Kat and L. J. Martin Telling Stories from Montana

Photo of Kat and L.J. Martin


Quiet Day Manor


Right after one of his novels hit the market, L. J. Martin received an email from a reader. A character in the novel had lit up a specific brand of cigar. In the email, the reader, who was apparently a stickler for facts, pointed out that the story took place in 1871, but that particular brand of cigar wasn’t sold until 1874. 

As writers, both L. J. and his wife, Kat, research their respective novels’ topics, locations, and era, but occasionally something small gets past them.

Both avid readers, L. J. and Kat Martin were in the California real estate business when Kat read L. J.’s first book. She told him, “This is really good.” 

Reading L. J.’s book made Kat think of the many romance/thriller novels she had read. Getting encouragement from L. J., she told herself, “I know I can write this type of novel.” 

The two of them decided L. J. would continue in the real estate business, and Kat would start writing. It took them three years before they could say they were published authors and seven years before their income from writing was adequate. 

Frequently, L. J. writes at night when he can’t sleep, or early in the morning. From the beginning, he wanted to write westerns and novels with a historical significance. He has added mysteries, thrillers, and non-fiction to the list of over 60 full-length published books.

L. J. now spends considerable time promoting the work that he and Kat do. He started out writing for the big publishing houses, but the final straw occurred when a copy editor continued to change “The mule hump-backed away” to “the mule backed away.” 

“There’s a big difference between ‘backed and hump-backed’,” L. J. said, “but it took months to convince the copy editor of that.” 

L. J. decided he was finished with the big publishing houses and, along with a friend, started his own publishing company, Wolfpack Publishing. When he got busy with other projects, he sold the company to his partner.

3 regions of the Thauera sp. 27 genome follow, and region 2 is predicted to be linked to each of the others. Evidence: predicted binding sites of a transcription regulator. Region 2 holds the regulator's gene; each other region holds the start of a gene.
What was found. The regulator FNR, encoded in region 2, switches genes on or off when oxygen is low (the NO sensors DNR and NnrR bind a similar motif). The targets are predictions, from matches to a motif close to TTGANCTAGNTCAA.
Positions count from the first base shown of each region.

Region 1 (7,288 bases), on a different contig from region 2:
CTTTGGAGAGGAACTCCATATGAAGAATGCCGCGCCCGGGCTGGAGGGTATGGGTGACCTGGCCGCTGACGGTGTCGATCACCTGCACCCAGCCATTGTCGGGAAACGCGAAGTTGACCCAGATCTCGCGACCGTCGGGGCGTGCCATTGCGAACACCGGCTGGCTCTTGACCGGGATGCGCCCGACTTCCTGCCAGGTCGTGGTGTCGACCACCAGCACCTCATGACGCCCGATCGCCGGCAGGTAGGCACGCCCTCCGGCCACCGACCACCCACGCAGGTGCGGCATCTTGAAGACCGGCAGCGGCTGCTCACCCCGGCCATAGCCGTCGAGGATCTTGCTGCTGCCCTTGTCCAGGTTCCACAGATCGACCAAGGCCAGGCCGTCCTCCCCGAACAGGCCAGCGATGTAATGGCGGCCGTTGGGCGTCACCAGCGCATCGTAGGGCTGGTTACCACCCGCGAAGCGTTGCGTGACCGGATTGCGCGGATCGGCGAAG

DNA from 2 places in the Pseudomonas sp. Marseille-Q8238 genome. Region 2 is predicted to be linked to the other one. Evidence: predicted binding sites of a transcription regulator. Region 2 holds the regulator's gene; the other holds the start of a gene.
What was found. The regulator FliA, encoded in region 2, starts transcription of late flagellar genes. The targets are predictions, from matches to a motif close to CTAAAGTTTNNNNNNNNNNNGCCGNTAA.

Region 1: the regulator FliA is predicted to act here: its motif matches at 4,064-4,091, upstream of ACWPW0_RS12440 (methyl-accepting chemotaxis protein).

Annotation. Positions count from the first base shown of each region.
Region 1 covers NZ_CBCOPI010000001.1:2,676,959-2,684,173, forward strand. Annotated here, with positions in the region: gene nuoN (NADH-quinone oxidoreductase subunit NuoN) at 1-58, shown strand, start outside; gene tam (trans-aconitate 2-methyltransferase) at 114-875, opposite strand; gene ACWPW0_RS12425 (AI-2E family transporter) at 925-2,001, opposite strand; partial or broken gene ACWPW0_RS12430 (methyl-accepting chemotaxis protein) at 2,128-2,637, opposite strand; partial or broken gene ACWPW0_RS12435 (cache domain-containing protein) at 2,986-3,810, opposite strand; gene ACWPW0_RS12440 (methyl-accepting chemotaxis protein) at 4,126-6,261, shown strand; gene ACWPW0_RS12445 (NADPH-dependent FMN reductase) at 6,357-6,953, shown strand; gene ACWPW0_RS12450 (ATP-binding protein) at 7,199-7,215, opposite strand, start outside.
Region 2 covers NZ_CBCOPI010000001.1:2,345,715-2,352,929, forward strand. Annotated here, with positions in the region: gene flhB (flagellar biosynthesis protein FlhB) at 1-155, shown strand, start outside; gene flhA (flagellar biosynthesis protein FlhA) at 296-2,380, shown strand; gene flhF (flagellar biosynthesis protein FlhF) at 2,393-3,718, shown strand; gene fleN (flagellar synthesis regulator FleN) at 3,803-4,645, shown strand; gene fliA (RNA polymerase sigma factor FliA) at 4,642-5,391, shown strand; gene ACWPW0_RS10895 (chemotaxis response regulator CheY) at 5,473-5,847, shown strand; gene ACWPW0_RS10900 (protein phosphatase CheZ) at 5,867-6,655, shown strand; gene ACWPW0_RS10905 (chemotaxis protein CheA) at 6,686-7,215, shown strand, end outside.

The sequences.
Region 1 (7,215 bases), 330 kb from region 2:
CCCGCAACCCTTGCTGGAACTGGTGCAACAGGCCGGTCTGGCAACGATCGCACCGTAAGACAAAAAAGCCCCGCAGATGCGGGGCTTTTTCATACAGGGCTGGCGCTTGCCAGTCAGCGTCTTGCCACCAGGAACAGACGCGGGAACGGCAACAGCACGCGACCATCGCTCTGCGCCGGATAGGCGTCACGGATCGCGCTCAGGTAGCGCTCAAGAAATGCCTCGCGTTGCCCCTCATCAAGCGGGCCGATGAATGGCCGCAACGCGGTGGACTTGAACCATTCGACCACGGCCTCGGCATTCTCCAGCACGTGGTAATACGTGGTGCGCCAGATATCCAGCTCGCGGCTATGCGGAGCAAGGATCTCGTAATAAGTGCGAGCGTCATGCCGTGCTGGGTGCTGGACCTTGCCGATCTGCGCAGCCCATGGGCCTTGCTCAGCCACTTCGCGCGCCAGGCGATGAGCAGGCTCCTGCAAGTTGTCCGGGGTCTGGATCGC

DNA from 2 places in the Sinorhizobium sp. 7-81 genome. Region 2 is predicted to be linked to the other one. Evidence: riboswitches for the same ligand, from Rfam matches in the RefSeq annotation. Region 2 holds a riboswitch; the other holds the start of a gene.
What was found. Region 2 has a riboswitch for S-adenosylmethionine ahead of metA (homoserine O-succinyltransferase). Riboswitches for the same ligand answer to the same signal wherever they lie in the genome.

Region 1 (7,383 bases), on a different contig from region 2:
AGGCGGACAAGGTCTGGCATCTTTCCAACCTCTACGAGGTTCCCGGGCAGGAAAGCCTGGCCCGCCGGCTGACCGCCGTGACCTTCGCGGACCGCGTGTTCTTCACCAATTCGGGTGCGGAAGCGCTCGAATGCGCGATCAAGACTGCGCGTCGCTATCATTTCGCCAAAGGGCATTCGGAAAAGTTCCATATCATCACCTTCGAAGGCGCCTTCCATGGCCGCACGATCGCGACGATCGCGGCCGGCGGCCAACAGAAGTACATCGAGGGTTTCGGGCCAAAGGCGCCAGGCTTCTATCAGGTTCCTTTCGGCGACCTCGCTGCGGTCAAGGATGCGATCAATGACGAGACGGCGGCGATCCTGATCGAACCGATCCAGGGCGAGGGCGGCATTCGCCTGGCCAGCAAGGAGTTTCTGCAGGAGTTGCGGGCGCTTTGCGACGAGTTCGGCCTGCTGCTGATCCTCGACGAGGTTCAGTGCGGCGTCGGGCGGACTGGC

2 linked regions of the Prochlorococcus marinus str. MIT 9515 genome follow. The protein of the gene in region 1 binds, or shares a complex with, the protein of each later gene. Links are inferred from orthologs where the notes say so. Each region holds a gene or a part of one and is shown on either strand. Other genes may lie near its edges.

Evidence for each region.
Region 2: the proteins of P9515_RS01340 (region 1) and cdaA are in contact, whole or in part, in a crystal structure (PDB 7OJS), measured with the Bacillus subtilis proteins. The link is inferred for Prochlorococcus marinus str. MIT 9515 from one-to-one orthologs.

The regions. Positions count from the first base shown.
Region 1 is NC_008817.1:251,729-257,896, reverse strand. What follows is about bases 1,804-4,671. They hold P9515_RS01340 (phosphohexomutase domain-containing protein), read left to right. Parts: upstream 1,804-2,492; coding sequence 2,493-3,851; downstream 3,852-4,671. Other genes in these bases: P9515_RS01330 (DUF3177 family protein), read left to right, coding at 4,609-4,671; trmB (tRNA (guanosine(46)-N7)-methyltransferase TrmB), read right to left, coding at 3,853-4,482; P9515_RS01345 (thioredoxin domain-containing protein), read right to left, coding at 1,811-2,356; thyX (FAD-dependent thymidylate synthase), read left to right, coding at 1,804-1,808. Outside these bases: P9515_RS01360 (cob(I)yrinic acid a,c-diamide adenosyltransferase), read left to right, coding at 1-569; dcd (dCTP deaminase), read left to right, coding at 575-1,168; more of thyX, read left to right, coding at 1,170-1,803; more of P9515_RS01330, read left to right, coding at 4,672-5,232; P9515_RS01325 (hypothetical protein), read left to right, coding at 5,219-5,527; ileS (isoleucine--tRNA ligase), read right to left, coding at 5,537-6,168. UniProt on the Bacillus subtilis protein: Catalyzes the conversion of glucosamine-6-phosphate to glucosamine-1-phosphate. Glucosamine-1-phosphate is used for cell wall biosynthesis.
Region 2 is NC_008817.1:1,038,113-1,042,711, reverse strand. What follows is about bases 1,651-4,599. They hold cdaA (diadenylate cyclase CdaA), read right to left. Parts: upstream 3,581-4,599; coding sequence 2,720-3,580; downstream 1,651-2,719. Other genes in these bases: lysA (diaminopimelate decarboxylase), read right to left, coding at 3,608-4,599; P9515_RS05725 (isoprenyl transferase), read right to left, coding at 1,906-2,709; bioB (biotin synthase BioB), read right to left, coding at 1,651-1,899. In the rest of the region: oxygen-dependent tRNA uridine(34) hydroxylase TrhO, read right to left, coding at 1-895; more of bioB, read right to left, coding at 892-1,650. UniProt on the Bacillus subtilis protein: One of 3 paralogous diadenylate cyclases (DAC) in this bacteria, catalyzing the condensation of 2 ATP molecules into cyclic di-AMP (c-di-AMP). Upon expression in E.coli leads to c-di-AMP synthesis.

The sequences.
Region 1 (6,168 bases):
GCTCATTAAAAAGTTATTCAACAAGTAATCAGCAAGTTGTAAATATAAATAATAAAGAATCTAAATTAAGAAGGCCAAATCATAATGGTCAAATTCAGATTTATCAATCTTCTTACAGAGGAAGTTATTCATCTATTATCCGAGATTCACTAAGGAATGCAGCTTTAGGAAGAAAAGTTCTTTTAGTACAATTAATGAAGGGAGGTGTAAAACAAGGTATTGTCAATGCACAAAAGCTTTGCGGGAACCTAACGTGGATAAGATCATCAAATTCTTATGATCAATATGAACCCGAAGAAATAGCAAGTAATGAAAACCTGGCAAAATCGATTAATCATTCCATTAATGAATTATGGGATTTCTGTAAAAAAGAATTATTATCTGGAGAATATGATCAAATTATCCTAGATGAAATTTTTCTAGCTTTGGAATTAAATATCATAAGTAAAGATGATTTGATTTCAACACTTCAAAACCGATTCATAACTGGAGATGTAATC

Now L. J. publishes non-fiction through Amazon and does his own promoting, including designing his own book covers.

He published a young adult novel, Two Thousand Grueling Miles, in 2019. 

“I was concerned that children today have no concept of what it was like to move west in a covered wagon,” L. J. said. 

It took travelers at least five months to make the trip from the Midwest to the West Coast. The perils were limitless, resulting in 10 graves per mile along the rutted trail. L. J. decided to write a story about a 15-year-old whose father dies on the trip, leaving the boy in charge of finishing the trek.

The book was on the young adult best seller’s list for five months. 

L. J.’s latest book, The Songbird’s Sting, came out in April.

Besides writing, L. J. loves the outdoors. When he was in high school, his hometown of Bakersfield, Calif., was the birthplace of the country music genre known as the Bakersfield sound. 

He basked in that cowboy atmosphere. One summer, he even worked as a wrangler at a boys’ camp. He continues to enjoy landscape and wildlife photography, hunting, and fishing, and Montana is the perfect place to pursue these hobbies. 

He and Kat found and bought their Montana property 26 years ago when they were on a trip to the Western Writers of America Conference. L. J. studied architecture in college, so he designed their home that nestles in the shadow of the Sapphire Mountains.

This summer L. J. will be working with David Mirisch (See the Apr/May issue of MSN) to produce a movie based on L. J.’s book, Eye for Eye. He also wrote the screen play for the movie, which will be shot in Montana.

The Martins work on their own during the day, meeting up at the end of the day over a glass of wine before dinner. 

Kat gets to the computer around 9 a.m. and first checks her webpage and Facebook to respond to readers. She looks at her email for messages from her publisher or agent. Then she starts writing and keeps at it until around 6 p.m. 

“If you don’t write and produce stories, you have no income,” said Kat. On the days that she isn’t writing, she sometimes feels lost. 

Kat’s books have been on the New York Times best-selling list 20 times with the highest being fourth on the list. She has published 80 historical and contemporary romantic/suspense novels. 

All together, 16 million copies of her books have been sold in 20 countries. 

“I write stories with a big canvas. Even my novellas wind up with a bigger plot,” she said. Her two latest books, Come Midnight and The Perfect Murder, will be coming out in June. 

Kat’s books are presently published by Kensington Publishing, which is a family owned business. 

“They promote the books they publish while other companies depend solely on the author to do the promoting,” said Kat. 

The Martins love to travel. Whenever they choose a particular setting for a novel, they get interested in the area. They have been all over the world, from Europe to Central America and to the South Pacific.

Using western settings, L. J. has traveled throughout the western United States, including throughout Montana. 

In addition to getting ideas for their novels from their travels, they might get an idea from a newspaper article or a comment someone makes. 

“I saw an article in the newspaper about an army chemical weapons depot in Colorado, and it occurred to me that a story about stealing chemicals might make a great romantic thriller,” said Kat. “The book became The Ultimate Betrayal. Of course, it had nothing to do with the newspaper article.” 

Although the Martins are close to reaching retirement age, they do not intend to quit writing. 

“We have too much fun with all that writing entails,” said L. J. MSN

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